HomeNewsNigeria’s Central Bank Boosts Dollar Inflow to $1.3 Billion

Nigeria’s Central Bank Boosts Dollar Inflow to $1.3 Billion

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Nigeria’s central bank has increased its dollar inflow to $1.3 billion in February 2021, four times higher than the $323 million it recorded in January 2021, according to data from the bank.

The surge In dollar inflow was attributed to the central bank’s efforts to attract foreign investors and to ease the pressure on the naira, the local currency, which has been depreciating against the dollar in the parallel market.

The central bank has introduced several measures to lure foreign investors, such as offering higher interest rates on its open market operations (OMO) bills, allowing foreign portfolio investors (FPIs) to trade in the spot and derivatives markets, and providing a special window for investors and exporters (I&E) to access foreign exchange.

The central bank has also increased its supply of dollars to the I&E window, where the exchange rate is determined by market forces, rather than the official rate set by the bank. The I&E window received $554 million in February 2021, up from $139 million in January 2021.

The Increase in dollar inflow has helped to stabilize the naira in the I&E window, where it closed at 410.25 naira per dollar on March 5, 2021, compared to 394.67 naira per dollar on January 29, 2021.

However, the naira has continued to weaken in the parallel market, where it traded at 480 naira per dollar on March 5, 2021, compared to 475 naira per dollar on January 29, 2021. The parallel market is where most Nigerians buy and sell foreign currency, especially for personal and business purposes.

The gap between the official and parallel market rates reflects the persistent demand for dollars in Nigeria, which is Africa’s largest economy and biggest oil producer. Nigeria relies heavily on oil exports for its foreign exchange earnings, but the oil sector has been hit hard by the COVID-19 pandemic and the low oil prices.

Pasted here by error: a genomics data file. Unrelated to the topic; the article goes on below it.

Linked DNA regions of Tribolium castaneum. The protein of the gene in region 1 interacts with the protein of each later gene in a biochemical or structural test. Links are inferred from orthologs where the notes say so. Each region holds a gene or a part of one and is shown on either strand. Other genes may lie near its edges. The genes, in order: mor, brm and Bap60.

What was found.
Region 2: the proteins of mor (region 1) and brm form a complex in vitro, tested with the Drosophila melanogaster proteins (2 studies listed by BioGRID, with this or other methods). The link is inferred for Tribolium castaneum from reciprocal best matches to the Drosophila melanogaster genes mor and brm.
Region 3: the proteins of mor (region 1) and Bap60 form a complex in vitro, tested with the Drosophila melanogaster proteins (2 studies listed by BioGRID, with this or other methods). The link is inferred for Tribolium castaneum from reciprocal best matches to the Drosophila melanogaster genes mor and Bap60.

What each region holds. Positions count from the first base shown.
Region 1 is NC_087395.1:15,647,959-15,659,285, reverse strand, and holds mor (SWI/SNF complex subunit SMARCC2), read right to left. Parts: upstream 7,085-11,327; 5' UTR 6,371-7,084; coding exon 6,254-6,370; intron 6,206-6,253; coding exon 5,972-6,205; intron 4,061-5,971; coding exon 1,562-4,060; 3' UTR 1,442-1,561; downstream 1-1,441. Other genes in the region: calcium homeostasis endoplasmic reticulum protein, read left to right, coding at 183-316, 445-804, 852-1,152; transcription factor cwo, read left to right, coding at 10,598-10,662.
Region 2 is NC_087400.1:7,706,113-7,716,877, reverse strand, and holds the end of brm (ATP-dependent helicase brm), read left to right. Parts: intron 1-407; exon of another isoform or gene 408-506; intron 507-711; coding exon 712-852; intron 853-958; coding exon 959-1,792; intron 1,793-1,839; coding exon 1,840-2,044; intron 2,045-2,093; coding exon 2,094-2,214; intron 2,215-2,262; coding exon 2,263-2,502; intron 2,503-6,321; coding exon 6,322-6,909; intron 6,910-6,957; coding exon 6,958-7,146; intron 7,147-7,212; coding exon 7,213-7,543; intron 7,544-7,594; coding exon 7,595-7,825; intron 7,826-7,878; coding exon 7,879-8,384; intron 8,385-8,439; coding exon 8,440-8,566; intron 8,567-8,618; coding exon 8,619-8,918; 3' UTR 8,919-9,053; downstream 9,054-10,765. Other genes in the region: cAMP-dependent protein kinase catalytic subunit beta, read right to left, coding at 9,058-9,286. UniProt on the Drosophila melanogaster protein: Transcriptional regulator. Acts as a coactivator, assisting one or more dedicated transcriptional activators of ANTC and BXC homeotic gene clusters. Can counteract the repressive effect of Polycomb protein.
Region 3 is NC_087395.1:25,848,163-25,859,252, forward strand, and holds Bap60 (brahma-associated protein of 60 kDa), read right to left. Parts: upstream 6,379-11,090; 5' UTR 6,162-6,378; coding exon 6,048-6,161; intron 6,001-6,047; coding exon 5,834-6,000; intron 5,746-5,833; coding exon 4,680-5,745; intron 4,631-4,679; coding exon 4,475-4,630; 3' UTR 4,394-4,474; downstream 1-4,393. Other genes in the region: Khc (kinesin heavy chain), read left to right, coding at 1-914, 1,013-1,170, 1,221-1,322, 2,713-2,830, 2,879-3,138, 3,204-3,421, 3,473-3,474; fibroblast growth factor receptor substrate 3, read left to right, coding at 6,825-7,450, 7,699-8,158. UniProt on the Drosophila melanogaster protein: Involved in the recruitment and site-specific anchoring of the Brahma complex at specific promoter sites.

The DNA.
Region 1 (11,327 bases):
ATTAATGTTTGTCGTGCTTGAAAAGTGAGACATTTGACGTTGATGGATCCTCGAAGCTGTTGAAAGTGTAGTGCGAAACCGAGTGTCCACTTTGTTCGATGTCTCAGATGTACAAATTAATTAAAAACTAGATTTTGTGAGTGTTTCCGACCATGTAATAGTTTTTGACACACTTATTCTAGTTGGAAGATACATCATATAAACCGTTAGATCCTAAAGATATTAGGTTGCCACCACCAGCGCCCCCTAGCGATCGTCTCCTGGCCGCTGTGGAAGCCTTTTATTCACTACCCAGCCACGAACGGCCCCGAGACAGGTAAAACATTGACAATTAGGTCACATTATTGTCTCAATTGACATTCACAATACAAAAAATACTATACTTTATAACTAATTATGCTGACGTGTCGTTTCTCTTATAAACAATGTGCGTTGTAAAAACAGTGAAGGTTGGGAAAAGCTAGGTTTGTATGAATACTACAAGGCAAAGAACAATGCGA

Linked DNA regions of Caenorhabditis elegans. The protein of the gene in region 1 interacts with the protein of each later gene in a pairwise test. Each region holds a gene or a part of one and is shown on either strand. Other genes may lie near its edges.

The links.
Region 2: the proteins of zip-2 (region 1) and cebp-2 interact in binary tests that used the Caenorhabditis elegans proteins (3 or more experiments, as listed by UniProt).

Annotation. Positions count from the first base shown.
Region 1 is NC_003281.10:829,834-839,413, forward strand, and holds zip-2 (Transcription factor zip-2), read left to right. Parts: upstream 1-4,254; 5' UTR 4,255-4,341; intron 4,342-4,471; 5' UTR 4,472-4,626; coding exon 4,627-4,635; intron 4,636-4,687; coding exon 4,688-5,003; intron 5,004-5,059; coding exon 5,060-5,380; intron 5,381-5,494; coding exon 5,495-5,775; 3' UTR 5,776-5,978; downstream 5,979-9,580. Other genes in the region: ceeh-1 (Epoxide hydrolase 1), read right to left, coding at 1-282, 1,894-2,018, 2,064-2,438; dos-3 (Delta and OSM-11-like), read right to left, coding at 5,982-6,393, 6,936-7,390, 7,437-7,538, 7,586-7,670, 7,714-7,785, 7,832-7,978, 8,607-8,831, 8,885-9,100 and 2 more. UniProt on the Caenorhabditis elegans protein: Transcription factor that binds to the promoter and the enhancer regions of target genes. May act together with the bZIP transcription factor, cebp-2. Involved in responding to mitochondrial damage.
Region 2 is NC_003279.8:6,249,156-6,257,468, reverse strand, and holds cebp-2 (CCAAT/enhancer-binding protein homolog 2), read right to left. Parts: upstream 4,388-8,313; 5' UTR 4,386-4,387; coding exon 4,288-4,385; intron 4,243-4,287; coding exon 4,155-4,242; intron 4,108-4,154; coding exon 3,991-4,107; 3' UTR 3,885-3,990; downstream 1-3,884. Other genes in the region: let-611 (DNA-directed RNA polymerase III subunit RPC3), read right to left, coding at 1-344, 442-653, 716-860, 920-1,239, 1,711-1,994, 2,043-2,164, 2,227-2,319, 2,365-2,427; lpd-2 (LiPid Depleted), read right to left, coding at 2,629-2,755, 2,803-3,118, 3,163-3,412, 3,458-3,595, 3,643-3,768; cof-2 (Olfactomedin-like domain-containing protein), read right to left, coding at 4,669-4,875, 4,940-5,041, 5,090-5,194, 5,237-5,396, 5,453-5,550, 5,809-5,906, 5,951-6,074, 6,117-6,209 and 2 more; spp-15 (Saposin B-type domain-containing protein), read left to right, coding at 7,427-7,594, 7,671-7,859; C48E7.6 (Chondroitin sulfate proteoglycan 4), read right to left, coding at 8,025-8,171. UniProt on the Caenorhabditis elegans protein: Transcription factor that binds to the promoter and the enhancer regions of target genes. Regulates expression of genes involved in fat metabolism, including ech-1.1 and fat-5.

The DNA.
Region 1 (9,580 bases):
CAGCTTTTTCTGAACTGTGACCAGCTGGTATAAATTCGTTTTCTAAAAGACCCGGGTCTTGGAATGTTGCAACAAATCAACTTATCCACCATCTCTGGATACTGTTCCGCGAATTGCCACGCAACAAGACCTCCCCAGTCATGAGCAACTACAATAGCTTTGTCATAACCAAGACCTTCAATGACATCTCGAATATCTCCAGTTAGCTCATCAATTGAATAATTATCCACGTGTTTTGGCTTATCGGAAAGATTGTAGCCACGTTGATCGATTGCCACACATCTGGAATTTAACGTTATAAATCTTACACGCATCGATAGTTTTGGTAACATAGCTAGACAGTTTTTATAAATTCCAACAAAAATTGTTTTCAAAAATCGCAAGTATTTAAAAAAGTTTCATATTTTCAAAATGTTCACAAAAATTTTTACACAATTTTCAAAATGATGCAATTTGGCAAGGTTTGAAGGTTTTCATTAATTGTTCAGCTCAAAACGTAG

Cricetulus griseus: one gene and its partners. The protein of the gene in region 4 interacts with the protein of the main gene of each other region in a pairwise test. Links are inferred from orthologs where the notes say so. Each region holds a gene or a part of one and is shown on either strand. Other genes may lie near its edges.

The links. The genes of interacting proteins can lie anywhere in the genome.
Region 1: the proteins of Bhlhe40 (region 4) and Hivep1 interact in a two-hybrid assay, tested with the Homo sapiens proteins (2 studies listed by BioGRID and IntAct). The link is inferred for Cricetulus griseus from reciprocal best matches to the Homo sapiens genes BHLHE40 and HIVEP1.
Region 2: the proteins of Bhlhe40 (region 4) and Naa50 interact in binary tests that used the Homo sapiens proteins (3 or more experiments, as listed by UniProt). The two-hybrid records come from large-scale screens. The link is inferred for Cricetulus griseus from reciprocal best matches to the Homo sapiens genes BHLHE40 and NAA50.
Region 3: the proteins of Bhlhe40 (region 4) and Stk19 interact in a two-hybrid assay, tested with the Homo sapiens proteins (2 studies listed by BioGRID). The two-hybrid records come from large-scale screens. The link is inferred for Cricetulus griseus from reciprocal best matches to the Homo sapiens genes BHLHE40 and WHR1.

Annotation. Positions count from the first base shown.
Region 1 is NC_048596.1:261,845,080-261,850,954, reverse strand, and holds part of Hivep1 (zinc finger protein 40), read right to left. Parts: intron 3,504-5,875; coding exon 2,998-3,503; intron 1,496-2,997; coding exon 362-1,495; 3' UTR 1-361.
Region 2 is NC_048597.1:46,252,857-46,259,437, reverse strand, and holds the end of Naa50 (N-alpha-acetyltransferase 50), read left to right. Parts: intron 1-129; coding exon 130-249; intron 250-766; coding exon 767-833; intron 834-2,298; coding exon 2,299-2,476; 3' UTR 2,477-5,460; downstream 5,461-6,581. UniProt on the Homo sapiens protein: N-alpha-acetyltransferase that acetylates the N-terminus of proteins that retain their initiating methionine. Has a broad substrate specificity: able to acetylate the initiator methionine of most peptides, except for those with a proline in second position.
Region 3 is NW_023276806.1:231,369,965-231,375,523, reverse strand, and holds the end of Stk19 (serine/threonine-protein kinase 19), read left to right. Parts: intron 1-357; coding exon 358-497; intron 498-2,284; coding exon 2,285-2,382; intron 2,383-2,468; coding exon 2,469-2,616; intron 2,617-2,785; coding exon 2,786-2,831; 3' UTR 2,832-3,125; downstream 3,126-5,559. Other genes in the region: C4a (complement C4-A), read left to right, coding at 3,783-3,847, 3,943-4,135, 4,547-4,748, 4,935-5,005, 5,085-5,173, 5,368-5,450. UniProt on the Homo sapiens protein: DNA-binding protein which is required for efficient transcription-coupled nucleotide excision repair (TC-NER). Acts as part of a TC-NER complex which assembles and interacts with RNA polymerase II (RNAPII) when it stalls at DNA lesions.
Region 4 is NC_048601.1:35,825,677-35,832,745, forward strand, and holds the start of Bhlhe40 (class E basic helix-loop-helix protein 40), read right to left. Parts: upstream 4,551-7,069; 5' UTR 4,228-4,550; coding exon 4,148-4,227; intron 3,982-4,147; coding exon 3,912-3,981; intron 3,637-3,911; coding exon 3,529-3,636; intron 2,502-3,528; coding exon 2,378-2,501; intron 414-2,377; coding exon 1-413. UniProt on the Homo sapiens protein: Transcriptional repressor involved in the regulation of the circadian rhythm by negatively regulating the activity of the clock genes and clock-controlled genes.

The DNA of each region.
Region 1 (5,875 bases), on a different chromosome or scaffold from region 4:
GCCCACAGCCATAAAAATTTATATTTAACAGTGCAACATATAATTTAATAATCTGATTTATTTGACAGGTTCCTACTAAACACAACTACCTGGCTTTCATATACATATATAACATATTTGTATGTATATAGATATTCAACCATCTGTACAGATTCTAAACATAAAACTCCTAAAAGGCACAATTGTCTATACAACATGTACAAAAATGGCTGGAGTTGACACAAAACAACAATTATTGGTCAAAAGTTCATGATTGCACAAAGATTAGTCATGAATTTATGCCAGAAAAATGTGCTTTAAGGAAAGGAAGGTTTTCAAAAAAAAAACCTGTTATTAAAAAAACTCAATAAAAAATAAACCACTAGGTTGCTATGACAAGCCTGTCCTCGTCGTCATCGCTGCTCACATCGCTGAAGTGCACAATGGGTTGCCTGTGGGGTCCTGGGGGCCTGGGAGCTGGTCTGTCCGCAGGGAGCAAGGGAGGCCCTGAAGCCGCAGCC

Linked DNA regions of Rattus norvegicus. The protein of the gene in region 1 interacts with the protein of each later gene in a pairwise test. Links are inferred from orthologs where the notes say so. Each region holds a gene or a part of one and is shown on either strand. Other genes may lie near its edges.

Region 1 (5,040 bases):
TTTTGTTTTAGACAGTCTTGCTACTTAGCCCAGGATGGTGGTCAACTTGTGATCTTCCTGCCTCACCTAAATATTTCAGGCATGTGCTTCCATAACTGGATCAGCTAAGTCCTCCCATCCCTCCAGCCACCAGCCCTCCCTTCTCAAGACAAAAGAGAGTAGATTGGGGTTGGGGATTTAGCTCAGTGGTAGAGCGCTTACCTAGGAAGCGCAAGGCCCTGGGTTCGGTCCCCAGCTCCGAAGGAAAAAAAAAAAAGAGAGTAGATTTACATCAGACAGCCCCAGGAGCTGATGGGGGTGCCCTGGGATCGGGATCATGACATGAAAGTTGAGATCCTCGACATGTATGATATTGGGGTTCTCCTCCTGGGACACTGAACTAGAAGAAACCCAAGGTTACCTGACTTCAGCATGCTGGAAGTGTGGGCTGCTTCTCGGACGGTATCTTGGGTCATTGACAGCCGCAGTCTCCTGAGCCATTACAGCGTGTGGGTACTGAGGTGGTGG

The dollar shortage has also affected the country’s economic recovery, as many businesses and industries depend on imported inputs and raw materials. Nigeria’s economy contracted by 1.92% in 2020, the worst performance since 1991, according to the National Bureau of Statistics.

The central bank has said that it is committed to ensuring the stability of the naira and the availability of foreign exchange for legitimate transactions. The bank has also said that it is working with the government and other stakeholders to diversify the economy and reduce its dependence on oil.

The central bank’s efforts to boost dollar inflow have been welcomed by some analysts and investors, who say that they will improve the country’s external reserves, ease the balance of payments pressure, and support the naira’s value.

However, some experts have cautioned that the central bank’s measures are not sustainable in the long run, and that they may expose the bank to exchange rate risks and inflationary pressures. They have also urged the central bank to adopt a more flexible and unified exchange rate regime, and to address the structural and fiscal challenges facing the economy.

The central bank’s measures also face some uncertainties, such as the volatility of the global oil market, the resurgence of the COVID-19 pandemic, and the political and security tensions in the country.

The central bank’s measures also present an opportunity for a more inclusive and transparent approach to the management of the foreign exchange market, based on the principles of market efficiency, competitiveness and accountability. As the International Monetary Fund (IMF) has stated, “a more flexible and market-based exchange rate would support the recovery, ease external imbalances, and improve competitiveness.”

 

Source: BusinessDay

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